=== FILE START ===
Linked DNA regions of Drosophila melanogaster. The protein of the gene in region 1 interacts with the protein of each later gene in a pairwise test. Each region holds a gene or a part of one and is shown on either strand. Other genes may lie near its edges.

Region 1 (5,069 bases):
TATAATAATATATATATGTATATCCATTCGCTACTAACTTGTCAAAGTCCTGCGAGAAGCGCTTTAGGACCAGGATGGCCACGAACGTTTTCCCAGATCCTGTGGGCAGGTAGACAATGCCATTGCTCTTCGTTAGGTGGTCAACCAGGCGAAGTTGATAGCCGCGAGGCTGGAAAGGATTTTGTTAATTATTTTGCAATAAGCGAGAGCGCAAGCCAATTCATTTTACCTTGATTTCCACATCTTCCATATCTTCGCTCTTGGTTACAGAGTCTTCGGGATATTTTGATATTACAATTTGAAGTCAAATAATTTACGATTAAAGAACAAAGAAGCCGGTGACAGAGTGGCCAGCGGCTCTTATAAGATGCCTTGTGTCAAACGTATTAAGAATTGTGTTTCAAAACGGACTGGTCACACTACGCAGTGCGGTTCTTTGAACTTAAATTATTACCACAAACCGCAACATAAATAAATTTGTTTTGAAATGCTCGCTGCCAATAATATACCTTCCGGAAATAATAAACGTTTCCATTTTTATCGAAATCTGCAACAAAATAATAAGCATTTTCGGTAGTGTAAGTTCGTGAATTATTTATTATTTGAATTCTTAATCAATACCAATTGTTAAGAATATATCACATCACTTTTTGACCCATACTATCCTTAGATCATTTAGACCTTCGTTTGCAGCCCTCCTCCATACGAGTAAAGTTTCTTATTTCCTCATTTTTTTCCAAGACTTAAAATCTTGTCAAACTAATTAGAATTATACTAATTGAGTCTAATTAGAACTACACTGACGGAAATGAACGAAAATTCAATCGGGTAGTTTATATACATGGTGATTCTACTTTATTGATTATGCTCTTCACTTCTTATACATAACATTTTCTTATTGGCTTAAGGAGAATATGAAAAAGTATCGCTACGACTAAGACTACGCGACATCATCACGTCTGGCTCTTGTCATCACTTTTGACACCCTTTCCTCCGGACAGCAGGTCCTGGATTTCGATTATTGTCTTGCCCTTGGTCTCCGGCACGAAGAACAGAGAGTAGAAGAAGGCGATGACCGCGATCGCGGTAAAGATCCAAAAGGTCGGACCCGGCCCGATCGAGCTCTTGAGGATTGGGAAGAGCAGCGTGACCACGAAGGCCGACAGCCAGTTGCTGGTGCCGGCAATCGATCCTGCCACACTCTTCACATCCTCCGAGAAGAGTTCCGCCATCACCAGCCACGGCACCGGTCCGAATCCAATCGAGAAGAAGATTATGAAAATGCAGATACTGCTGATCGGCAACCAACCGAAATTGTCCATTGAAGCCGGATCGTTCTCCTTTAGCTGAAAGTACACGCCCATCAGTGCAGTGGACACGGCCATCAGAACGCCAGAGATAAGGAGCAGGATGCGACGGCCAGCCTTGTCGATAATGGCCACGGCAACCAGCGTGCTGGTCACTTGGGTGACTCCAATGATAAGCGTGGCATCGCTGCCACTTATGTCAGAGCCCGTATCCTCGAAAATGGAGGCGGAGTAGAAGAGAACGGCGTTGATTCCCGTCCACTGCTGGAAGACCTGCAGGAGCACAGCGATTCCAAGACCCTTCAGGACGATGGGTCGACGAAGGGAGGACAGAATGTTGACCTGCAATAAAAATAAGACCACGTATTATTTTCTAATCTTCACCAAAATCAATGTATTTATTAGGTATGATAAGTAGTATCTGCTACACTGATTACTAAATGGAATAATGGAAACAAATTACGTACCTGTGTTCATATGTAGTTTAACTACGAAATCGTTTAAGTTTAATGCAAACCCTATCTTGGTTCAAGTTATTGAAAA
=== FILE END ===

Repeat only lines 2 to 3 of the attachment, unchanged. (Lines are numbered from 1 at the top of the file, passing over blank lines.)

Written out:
Region 1 (5,069 bases):
TATAATAATATATATATGTATATCCATTCGCTACTAACTTGTCAAAGTCCTGCGAGAAGCGCTTTAGGACCAGGATGGCCACGAACGTTTTCCCAGATCCTGTGGGCAGGTAGACAATGCCATTGCTCTTCGTTAGGTGGTCAACCAGGCGAAGTTGATAGCCGCGAGGCTGGAAAGGATTTTGTTAATTATTTTGCAATAAGCGAGAGCGCAAGCCAATTCATTTTACCTTGATTTCCACATCTTCCATATCTTCGCTCTTGGTTACAGAGTCTTCGGGATATTTTGATATTACAATTTGAAGTCAAATAATTTACGATTAAAGAACAAAGAAGCCGGTGACAGAGTGGCCAGCGGCTCTTATAAGATGCCTTGTGTCAAACGTATTAAGAATTGTGTTTCAAAACGGACTGGTCACACTACGCAGTGCGGTTCTTTGAACTTAAATTATTACCACAAACCGCAACATAAATAAATTTGTTTTGAAATGCTCGCTGCCAATAATATACCTTCCGGAAATAATAAACGTTTCCATTTTTATCGAAATCTGCAACAAAATAATAAGCATTTTCGGTAGTGTAAGTTCGTGAATTATTTATTATTTGAATTCTTAATCAATACCAATTGTTAAGAATATATCACATCACTTTTTGACCCATACTATCCTTAGATCATTTAGACCTTCGTTTGCAGCCCTCCTCCATACGAGTAAAGTTTCTTATTTCCTCATTTTTTTCCAAGACTTAAAATCTTGTCAAACTAATTAGAATTATACTAATTGAGTCTAATTAGAACTACACTGACGGAAATGAACGAAAATTCAATCGGGTAGTTTATATACATGGTGATTCTACTTTATTGATTATGCTCTTCACTTCTTATACATAACATTTTCTTATTGGCTTAAGGAGAATATGAAAAAGTATCGCTACGACTAAGACTACGCGACATCATCACGTCTGGCTCTTGTCATCACTTTTGACACCCTTTCCTCCGGACAGCAGGTCCTGGATTTCGATTATTGTCTTGCCCTTGGTCTCCGGCACGAAGAACAGAGAGTAGAAGAAGGCGATGACCGCGATCGCGGTAAAGATCCAAAAGGTCGGACCCGGCCCGATCGAGCTCTTGAGGATTGGGAAGAGCAGCGTGACCACGAAGGCCGACAGCCAGTTGCTGGTGCCGGCAATCGATCCTGCCACACTCTTCACATCCTCCGAGAAGAGTTCCGCCATCACCAGCCACGGCACCGGTCCGAATCCAATCGAGAAGAAGATTATGAAAATGCAGATACTGCTGATCGGCAACCAACCGAAATTGTCCATTGAAGCCGGATCGTTCTCCTTTAGCTGAAAGTACACGCCCATCAGTGCAGTGGACACGGCCATCAGAACGCCAGAGATAAGGAGCAGGATGCGACGGCCAGCCTTGTCGATAATGGCCACGGCAACCAGCGTGCTGGTCACTTGGGTGACTCCAATGATAAGCGTGGCATCGCTGCCACTTATGTCAGAGCCCGTATCCTCGAAAATGGAGGCGGAGTAGAAGAGAACGGCGTTGATTCCCGTCCACTGCTGGAAGACCTGCAGGAGCACAGCGATTCCAAGACCCTTCAGGACGATGGGTCGACGAAGGGAGGACAGAATGTTGACCTGCAATAAAAATAAGACCACGTATTATTTTCTAATCTTCACCAAAATCAATGTATTTATTAGGTATGATAAGTAGTATCTGCTACACTGATTACTAAATGGAATAATGGAAACAAATTACGTACCTGTGTTCATATGTAGTTTAACTACGAAATCGTTTAAGTTTAATGCAAACCCTATCTTGGTTCAAGTTATTGAAAA